When people think about ways that they could earn extra money freelancing, the initial idea can feel overwhelming. And the picture in their head of what it might look like is just too vague. Or maybe it conjures up too many hurdles. And too many chances to fail.
I call that process thinking. Getting caught up in the details of “how to” instead of simply setting your mind on “Let’s get started. I’ll find a way.” Process is important. In fact, it can be critical. And we’ll get to that soon.
But first comes the vision of what it is you want to create. The other details will fall in place as you go along. Plus having a clear vision, will help you when obstacles pop up. They always do.
Choosing your freelancing specialty
Unless you already know exactly what you want to do, this part can take some time to materialize. And it’s worth giving yourself that time. Think of it as the first step in turning the idea to earn extra money freelancing into an actual business.
Some general areas for you to think about to help you come up with possible independent contractor (freelancing) businesses:
- Special knowledge / talents
- Things people have asked you to help them with
- Work skills you especially enjoy using
- A business you might want to develop part-time for now
- Something you can see yourself enjoying for a long time
Examples of freelancing specialties:
- Pet care
- Web development / maintenance
- Blogging (your own or other blogs)
- Writing / copywriting
- Child care
- Auto repair
- Computer repair
- House painting
- Landscaping / lawn care
- Art / graphic design
- Cleaning service
- Moving service
- Handyman (woman) / contractor
- Career coach / life coach
The list can go on and on. But hopefully this gets you thinking about the kind of business you might like to start for yourself. Even if it’s just one customer at a time in your spare time. Remember, each new satisfied customer is a chance to find more customers via word of mouth.
So now it’s time to start thinking about some of the details. No rush. The time you spend thinking things through up front, will help things flow more naturally later on. Especially once your business really gets going.
Licenses / certificates / liabilities / insurance
After you decide on your area of freelancing, you need to research carefully to see what else you might need. Is there a license or certificate needed? And don’t just use the internet as a resource. Make sure you check with local and/or state authorities just to make sure.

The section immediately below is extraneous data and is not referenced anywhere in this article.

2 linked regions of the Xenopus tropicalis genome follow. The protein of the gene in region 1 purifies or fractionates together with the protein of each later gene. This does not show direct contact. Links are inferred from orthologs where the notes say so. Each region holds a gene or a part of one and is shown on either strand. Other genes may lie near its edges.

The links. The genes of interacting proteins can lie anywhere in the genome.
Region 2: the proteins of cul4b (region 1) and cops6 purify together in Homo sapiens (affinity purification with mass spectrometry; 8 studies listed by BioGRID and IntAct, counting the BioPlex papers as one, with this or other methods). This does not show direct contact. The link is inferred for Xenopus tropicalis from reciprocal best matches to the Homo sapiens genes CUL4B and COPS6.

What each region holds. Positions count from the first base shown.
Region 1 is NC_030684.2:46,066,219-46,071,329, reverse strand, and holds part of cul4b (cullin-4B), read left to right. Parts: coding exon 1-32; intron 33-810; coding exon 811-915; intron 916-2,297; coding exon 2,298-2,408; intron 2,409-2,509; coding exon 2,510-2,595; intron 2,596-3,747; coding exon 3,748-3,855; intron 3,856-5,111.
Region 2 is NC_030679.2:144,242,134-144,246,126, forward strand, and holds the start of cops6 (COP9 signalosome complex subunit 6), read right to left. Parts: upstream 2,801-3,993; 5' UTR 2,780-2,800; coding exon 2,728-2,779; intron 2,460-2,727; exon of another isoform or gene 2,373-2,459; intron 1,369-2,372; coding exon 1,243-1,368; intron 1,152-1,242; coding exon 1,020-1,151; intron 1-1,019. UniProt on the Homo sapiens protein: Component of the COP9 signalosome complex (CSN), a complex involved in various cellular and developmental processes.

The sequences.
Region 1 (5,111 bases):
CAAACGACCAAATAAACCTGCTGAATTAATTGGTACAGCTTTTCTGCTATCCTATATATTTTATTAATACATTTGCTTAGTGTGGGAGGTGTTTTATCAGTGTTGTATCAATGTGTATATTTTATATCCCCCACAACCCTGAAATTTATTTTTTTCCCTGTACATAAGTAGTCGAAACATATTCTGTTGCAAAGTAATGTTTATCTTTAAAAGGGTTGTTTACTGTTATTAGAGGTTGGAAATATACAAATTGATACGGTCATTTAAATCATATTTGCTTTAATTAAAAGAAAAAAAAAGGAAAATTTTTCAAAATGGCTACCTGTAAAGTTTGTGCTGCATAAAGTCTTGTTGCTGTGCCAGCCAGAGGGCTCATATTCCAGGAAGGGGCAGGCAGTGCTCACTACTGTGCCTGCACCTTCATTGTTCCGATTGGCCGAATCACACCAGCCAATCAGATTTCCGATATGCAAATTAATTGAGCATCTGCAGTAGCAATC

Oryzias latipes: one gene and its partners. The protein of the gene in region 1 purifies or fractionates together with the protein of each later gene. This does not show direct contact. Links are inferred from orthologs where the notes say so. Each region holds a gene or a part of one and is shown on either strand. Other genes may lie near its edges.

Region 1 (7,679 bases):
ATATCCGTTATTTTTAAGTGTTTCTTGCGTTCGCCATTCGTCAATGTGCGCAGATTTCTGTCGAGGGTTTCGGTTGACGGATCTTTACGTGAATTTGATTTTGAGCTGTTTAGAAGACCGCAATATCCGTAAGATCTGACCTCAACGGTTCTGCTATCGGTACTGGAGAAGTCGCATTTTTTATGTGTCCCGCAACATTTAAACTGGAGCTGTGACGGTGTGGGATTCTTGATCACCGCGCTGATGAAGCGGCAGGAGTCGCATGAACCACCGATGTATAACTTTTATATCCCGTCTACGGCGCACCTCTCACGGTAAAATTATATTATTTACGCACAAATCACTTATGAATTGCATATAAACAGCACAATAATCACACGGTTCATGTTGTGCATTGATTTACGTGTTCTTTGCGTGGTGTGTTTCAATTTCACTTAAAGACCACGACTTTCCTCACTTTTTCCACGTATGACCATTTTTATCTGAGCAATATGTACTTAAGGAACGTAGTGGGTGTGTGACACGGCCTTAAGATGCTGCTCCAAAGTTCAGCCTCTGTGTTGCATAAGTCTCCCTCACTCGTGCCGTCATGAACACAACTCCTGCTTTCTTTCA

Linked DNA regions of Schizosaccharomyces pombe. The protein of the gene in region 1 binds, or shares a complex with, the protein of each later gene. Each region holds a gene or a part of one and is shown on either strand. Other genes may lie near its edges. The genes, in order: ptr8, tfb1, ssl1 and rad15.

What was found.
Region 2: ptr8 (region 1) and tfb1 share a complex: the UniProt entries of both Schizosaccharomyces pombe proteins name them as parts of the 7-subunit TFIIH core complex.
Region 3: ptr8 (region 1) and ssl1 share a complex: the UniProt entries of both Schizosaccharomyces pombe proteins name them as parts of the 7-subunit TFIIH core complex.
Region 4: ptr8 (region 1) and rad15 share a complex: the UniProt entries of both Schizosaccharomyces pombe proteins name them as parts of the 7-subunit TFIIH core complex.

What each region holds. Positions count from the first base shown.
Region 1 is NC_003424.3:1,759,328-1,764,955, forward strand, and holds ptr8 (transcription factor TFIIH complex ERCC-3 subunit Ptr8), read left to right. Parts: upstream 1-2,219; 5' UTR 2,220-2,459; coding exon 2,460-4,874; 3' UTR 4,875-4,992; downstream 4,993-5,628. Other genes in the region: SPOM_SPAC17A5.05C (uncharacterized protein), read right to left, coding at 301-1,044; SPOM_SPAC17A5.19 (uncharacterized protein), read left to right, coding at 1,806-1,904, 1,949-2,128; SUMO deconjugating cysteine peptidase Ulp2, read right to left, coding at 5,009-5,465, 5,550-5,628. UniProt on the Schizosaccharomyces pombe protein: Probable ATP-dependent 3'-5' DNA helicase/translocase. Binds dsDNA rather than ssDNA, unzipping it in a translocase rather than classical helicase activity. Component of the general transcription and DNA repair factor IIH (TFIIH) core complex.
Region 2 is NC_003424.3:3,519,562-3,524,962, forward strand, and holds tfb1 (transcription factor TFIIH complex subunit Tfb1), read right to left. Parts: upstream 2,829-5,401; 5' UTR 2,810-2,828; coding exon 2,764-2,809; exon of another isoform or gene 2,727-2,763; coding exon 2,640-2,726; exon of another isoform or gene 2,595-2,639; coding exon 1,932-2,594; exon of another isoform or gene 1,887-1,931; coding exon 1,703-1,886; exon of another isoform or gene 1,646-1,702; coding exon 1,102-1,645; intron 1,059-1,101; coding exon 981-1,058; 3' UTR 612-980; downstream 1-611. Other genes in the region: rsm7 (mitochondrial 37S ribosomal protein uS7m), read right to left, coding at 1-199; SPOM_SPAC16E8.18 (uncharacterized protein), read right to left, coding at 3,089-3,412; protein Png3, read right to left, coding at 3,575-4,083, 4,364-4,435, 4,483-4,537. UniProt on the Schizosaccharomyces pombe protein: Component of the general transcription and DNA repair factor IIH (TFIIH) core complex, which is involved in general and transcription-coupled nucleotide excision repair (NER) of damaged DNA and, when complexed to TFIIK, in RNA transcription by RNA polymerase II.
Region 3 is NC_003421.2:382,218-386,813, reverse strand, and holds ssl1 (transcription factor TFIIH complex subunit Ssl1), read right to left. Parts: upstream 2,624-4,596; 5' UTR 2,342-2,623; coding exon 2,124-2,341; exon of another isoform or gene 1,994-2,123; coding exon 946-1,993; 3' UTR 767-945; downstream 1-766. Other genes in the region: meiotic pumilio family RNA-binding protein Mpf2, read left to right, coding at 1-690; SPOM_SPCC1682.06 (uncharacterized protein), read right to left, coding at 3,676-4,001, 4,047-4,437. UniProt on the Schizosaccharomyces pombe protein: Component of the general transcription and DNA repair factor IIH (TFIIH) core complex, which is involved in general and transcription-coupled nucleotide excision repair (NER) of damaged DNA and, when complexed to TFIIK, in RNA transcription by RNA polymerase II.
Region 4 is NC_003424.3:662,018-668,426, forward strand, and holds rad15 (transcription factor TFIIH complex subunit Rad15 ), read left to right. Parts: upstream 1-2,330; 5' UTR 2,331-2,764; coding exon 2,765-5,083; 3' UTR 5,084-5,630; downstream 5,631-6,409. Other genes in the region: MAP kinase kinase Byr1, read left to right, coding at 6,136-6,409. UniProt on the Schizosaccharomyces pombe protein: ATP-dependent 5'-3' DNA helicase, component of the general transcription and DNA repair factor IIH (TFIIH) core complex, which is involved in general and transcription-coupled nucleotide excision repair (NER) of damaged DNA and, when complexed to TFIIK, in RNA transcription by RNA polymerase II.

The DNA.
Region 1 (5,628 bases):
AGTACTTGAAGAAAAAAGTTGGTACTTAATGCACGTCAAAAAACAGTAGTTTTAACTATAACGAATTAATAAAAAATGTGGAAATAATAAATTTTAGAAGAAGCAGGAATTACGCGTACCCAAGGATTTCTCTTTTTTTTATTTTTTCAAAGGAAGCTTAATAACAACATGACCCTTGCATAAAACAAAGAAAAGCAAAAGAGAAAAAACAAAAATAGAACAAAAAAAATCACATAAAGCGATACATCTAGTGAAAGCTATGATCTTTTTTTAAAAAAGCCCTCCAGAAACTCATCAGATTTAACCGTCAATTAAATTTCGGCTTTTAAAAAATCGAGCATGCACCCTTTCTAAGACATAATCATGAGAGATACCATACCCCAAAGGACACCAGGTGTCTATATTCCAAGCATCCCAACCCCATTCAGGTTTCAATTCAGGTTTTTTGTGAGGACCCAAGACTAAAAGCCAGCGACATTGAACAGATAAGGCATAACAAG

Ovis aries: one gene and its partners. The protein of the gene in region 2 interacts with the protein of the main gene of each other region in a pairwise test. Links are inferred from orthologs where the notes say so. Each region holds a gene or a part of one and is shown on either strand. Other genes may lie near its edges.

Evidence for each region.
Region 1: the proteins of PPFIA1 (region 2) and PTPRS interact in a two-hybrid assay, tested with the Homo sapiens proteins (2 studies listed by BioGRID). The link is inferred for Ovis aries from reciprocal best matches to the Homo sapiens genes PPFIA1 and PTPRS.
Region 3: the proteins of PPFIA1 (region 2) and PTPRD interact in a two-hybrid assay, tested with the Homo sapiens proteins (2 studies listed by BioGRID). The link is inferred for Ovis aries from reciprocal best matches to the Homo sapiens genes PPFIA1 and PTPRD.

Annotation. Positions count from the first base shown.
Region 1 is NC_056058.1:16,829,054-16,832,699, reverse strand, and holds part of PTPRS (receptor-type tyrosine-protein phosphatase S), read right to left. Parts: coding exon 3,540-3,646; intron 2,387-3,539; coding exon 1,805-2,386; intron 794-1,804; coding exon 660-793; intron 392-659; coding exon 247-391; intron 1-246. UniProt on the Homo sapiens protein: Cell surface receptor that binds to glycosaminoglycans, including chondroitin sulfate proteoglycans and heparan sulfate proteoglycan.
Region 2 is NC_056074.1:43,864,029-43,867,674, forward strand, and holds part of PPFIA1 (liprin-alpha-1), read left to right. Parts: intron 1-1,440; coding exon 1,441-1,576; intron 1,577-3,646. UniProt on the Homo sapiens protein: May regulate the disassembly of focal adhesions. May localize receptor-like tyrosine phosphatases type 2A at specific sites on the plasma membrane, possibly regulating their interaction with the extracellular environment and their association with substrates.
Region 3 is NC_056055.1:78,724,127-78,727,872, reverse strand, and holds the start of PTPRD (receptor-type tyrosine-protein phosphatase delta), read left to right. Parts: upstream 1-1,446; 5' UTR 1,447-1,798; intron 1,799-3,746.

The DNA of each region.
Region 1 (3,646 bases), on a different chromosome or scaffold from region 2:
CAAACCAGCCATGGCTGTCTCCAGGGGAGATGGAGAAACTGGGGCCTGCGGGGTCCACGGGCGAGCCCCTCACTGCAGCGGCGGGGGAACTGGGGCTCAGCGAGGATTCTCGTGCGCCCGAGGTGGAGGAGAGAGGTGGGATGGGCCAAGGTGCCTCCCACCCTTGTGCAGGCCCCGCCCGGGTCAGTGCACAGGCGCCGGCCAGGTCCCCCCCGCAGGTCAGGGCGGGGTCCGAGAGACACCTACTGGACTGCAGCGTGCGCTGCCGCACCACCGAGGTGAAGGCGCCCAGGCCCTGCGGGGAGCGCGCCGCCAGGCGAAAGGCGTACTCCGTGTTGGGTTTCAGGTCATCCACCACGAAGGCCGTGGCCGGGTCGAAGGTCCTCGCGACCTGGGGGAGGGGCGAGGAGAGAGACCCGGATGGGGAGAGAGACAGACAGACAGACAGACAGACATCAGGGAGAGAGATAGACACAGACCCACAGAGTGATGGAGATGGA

For instance, if you decide to take on handyman or contracting work (managing home repairs / renovations), there may be one or more licenses required. And you’d also want to check to see what related activities (plumbing, electrical) require separate licenses. Some towns can be pretty strict about that.
Also, you’ll need to think through potential liabilities and get appropriate insurance if needed. It will cost extra, but an umbrella insurance policy might protect your personal assets from damaging lawsuits later on. This isn’t necessary for all freelancing, but if you are taking on clients who might suffer losses because of you, insurance is probably a wise choice.
Please don’t let all this scare you
If all this makes you want to rethink freelancing, please don’t let the process scare you. We all go through this. I know I did! Just take a few slow, deep breaths. As I said, no rush.
One at a time, you’ll put the pieces together. Good things take time to build. And by taking it step by step, the solid foundation you lay now will give your business a much better chance to survive and thrive!
When you start taking freelance jobs, it’s smart to get things on paper. Even if you’re working for someone you know and trust, a contract helps clarify what each is thinking. And it can save on arguments later on. Also, a written contract lets you define the exact scope of the work expected, the terms of service delivery, and the price. Nothing should be assumed.
Some companies have a standard contract for 1099 workers — the general IRS designation for non-employees who are independent contractors (rather than part-time staff.) If they prefer using their own contract, that’s ok.
Just make sure you read everything carefully. Ask questions about anything you don’t understand — and even things you do. Get it clear up front before you start. This is not the time to be shy.
For your convenience, I found this basic freelance contract on the Freelancers Union website, a wonderful resource, btw. Hopefully, you’ll find this helpful: => The Freelance Contract
Should you incorporate?
I’m not a lawyer, so you might want to get legal help with this decision. There are also tax implications, since there are different ways income is treated for individuals versus corporations. And even that might be changing, as discussions of possible tax reform proceed.